A line is drawn to illustrate that if the upper right corner is chosen as the origin (0, 0), then the rightmost and lowest pixels are not actually involved in the calculation, and each pixel of the target image calculates a gray value that is more left-hand than the source image.
So what about adding 1 to the coordinates or choosing the lower right corner as the origin? Unfortunately, it still works the same way, but this time the image will be lower right.
The best way is that the geometric centers of the two images are coincident, and each pixel of the target image is evenly spaced from each other and has a margin on both sides. This is what matlab and openCV do. The following figure:
The optimization algorithm for the geometric center problem is as follows:
(3) Calculation process
Write a bunch of formulas do not know how to solve, the requirements are x and y, but there are x and Y in the expression, so how to solve? In image processing, we first base on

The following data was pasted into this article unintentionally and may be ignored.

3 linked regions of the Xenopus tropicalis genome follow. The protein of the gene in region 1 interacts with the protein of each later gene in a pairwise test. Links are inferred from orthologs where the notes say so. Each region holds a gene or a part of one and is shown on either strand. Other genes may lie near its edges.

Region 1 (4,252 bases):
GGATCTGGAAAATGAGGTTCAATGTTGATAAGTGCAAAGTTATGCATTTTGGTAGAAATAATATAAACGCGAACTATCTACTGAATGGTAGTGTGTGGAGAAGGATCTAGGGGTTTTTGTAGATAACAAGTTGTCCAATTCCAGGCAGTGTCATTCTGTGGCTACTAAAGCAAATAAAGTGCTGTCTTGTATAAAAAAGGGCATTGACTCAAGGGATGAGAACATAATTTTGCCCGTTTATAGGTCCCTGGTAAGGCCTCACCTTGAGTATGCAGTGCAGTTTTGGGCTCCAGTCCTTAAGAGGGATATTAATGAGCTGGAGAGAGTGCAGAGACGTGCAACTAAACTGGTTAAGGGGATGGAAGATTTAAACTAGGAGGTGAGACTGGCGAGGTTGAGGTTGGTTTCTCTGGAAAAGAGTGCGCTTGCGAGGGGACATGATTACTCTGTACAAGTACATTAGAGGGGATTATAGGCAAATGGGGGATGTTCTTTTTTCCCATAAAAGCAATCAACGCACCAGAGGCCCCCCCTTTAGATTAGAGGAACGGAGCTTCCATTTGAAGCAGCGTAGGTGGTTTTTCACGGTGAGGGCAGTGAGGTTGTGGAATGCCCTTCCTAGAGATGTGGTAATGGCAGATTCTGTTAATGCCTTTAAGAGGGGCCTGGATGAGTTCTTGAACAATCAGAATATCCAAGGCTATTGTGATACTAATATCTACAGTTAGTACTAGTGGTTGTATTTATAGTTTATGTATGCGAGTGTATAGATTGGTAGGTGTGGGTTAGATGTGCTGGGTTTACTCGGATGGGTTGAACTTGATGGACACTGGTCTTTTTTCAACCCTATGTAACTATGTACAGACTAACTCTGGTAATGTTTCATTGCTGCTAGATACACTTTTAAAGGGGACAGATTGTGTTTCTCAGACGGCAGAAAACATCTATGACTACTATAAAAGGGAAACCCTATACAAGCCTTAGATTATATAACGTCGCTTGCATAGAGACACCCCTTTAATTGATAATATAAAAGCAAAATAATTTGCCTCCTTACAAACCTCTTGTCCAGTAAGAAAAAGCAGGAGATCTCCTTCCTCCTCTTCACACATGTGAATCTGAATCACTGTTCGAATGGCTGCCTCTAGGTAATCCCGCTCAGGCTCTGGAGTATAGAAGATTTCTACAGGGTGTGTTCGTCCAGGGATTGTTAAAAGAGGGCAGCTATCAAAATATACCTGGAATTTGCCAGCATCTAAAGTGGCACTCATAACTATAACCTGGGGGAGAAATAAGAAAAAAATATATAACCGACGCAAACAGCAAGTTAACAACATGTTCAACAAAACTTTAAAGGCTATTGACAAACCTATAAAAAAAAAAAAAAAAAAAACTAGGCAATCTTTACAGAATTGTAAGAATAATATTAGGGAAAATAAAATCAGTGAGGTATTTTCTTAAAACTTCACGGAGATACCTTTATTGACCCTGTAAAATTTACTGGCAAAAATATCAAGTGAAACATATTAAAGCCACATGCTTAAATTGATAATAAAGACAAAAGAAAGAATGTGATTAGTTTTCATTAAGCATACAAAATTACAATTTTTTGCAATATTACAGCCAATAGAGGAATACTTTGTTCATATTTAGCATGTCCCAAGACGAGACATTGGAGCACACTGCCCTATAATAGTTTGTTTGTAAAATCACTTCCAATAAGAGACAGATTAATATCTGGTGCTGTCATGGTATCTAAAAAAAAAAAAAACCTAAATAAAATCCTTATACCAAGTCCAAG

src_x=(dst_x+0.5) * (src_width/dst_width) - 0.5
src_y = (dst_y+0.5) * (src_height/dst_height) - 0.5
To calculate the location of the target pixel in the source image, where srcX and srcY are generally floating point numbers, such as f(1.2, 3.4) This pixel point is virtual, first find four actual pixel points adjacent to it
Write as f(i+u,j+v), then u=0.2,v=0.4, i=1, j=3
F(R1)=u(f(Q21)-f(Q11)+f(Q11) when interpolating along the difference in X direction
Calculate similarly along the Y direction. Or, sort out one step calculations directly.
f(i+u,j+v) = (1-u)(1-v)f(i,j) + (1-u)vf(i,j+1) + u(1-v)f(i+1,j) + uvf(i+1,j+1)
Paste a handwritten calculation process:
(4) python implementation